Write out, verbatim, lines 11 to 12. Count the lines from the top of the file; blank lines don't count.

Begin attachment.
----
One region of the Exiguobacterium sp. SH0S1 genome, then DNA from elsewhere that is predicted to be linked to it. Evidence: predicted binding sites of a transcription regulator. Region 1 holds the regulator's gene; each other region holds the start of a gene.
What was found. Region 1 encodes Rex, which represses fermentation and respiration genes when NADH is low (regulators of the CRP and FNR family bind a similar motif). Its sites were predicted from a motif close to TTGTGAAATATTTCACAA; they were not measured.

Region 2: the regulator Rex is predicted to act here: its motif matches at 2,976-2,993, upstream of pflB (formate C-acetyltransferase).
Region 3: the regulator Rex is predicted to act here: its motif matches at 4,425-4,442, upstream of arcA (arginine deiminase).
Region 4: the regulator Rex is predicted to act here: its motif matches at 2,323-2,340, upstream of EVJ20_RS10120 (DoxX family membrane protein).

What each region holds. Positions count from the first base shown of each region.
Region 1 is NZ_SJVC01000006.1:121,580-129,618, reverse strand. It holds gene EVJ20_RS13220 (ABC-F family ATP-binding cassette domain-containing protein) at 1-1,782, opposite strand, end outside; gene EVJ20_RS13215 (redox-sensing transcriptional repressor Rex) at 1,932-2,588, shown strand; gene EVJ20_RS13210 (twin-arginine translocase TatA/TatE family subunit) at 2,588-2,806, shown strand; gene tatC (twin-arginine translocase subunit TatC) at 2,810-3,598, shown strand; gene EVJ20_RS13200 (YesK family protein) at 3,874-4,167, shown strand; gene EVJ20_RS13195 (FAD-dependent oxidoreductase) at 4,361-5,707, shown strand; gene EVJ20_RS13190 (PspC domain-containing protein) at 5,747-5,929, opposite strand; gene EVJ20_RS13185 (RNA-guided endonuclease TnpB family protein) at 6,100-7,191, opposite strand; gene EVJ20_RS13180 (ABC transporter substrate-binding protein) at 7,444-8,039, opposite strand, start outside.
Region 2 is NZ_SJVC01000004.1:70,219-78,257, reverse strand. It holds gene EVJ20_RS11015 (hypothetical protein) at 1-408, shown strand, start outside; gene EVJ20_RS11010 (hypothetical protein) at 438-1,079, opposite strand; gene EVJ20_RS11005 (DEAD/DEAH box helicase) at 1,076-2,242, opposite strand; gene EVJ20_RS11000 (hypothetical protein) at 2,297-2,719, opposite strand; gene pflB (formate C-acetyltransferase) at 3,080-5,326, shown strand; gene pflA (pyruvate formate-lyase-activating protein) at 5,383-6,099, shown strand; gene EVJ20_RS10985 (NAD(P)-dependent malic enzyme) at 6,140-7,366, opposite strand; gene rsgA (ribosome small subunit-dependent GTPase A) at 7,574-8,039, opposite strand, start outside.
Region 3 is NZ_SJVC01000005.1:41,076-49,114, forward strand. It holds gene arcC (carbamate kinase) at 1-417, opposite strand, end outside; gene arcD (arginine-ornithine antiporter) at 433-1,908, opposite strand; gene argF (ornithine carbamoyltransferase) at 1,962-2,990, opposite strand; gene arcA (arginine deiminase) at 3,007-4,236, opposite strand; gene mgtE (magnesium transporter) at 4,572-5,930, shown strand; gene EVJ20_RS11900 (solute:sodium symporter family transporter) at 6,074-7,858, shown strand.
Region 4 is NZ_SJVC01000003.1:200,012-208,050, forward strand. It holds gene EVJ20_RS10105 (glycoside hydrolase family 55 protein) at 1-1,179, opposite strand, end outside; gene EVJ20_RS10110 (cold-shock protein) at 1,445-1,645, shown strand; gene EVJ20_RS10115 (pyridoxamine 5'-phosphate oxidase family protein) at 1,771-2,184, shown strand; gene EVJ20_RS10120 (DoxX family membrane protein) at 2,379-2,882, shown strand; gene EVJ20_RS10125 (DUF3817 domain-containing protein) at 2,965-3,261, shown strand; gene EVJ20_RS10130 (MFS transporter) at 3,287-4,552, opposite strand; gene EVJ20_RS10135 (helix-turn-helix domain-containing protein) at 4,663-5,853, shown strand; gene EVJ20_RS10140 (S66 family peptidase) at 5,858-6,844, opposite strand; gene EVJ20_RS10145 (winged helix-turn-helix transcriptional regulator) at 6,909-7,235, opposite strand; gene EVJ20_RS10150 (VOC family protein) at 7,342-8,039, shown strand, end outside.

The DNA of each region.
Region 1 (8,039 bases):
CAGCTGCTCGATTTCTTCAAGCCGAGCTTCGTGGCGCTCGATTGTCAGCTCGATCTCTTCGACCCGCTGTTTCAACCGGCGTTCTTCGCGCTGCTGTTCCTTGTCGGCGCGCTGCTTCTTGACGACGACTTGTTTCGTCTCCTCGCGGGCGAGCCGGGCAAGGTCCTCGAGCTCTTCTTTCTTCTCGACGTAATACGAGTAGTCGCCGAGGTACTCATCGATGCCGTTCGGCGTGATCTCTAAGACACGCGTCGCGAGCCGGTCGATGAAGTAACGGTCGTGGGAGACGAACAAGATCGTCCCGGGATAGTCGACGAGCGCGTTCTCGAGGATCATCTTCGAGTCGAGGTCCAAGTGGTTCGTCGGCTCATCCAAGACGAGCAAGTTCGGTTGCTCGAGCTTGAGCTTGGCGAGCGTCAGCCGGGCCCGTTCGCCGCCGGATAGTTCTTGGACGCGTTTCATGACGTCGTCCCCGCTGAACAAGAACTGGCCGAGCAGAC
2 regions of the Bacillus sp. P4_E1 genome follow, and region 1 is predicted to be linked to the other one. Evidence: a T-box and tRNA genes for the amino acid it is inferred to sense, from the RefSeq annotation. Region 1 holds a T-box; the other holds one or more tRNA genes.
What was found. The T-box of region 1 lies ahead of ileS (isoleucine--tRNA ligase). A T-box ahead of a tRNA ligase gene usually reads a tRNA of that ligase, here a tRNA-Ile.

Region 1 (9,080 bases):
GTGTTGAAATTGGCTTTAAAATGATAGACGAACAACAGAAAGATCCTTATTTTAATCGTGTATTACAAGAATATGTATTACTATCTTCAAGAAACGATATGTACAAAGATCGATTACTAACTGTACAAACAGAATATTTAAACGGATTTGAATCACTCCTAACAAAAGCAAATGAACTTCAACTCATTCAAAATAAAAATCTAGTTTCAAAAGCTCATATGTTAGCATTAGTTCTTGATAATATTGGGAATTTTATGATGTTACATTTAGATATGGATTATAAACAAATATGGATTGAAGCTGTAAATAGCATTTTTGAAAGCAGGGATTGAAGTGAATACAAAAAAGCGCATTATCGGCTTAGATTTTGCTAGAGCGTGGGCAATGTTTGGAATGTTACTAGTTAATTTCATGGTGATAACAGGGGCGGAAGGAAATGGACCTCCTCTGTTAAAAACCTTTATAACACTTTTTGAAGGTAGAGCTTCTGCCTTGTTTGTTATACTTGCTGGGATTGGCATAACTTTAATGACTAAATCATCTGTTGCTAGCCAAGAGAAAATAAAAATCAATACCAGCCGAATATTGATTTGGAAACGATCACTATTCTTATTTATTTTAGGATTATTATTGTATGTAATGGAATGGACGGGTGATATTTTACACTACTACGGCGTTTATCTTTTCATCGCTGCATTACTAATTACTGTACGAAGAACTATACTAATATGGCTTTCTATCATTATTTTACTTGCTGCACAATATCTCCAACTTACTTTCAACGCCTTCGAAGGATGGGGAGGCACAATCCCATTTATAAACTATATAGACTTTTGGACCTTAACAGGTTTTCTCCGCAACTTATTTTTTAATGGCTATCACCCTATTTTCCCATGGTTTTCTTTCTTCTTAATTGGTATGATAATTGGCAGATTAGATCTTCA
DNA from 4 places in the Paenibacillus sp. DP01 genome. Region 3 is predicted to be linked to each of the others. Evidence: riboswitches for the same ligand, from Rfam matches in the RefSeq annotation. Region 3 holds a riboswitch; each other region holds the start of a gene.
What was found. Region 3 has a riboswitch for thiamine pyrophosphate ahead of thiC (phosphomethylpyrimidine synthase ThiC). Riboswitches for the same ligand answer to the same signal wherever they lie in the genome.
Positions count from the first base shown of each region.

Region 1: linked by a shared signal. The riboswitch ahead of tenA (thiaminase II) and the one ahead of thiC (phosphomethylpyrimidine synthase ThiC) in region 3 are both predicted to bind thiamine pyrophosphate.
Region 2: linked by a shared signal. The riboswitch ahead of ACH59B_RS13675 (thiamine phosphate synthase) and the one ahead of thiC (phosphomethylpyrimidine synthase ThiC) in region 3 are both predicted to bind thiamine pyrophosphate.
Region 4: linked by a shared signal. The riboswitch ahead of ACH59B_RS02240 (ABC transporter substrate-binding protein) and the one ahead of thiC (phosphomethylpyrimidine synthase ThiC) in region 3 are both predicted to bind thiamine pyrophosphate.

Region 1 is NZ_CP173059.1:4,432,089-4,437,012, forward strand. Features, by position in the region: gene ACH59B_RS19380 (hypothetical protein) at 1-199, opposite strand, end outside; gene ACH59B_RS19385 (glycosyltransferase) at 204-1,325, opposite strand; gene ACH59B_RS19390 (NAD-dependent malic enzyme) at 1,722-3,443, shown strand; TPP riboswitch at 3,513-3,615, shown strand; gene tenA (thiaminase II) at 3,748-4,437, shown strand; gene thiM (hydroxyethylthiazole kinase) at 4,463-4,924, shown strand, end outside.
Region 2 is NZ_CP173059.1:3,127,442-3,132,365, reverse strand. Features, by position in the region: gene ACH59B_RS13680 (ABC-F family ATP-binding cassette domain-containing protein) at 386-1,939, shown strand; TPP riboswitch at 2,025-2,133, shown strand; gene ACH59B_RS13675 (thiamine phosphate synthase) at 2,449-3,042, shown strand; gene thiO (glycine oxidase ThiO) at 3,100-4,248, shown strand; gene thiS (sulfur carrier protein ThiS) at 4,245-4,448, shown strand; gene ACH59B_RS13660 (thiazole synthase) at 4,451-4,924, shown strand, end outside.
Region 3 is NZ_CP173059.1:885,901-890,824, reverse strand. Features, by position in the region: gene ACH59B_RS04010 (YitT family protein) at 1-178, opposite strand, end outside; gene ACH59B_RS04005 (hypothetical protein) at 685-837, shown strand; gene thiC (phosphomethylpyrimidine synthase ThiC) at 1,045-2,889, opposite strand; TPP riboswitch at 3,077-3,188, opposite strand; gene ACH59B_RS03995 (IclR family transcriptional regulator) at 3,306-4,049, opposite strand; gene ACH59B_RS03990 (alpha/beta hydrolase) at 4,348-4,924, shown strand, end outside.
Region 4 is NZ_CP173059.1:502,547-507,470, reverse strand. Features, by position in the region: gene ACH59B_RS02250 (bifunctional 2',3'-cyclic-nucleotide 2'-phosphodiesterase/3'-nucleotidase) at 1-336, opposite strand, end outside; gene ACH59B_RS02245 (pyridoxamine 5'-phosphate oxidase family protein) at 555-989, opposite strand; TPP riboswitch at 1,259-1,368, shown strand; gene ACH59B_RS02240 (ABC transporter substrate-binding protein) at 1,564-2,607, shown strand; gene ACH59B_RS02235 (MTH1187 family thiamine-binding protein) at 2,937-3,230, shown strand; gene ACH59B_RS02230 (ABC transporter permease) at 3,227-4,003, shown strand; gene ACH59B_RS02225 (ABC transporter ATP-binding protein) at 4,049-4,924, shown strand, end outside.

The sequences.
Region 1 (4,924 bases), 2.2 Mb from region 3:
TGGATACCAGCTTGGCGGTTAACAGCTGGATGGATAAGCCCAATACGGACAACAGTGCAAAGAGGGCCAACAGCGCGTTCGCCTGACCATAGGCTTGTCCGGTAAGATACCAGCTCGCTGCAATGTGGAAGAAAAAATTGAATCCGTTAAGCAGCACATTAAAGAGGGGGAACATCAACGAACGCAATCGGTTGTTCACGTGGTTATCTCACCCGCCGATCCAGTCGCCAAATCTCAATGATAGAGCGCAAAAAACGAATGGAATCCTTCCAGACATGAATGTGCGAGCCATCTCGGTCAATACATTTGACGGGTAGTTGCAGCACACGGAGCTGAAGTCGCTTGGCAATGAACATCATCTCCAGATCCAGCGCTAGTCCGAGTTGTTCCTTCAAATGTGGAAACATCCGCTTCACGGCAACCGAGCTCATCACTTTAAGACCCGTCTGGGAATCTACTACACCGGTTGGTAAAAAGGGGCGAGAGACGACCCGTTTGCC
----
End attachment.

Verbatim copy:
The DNA of each region.
Region 1 (8,039 bases):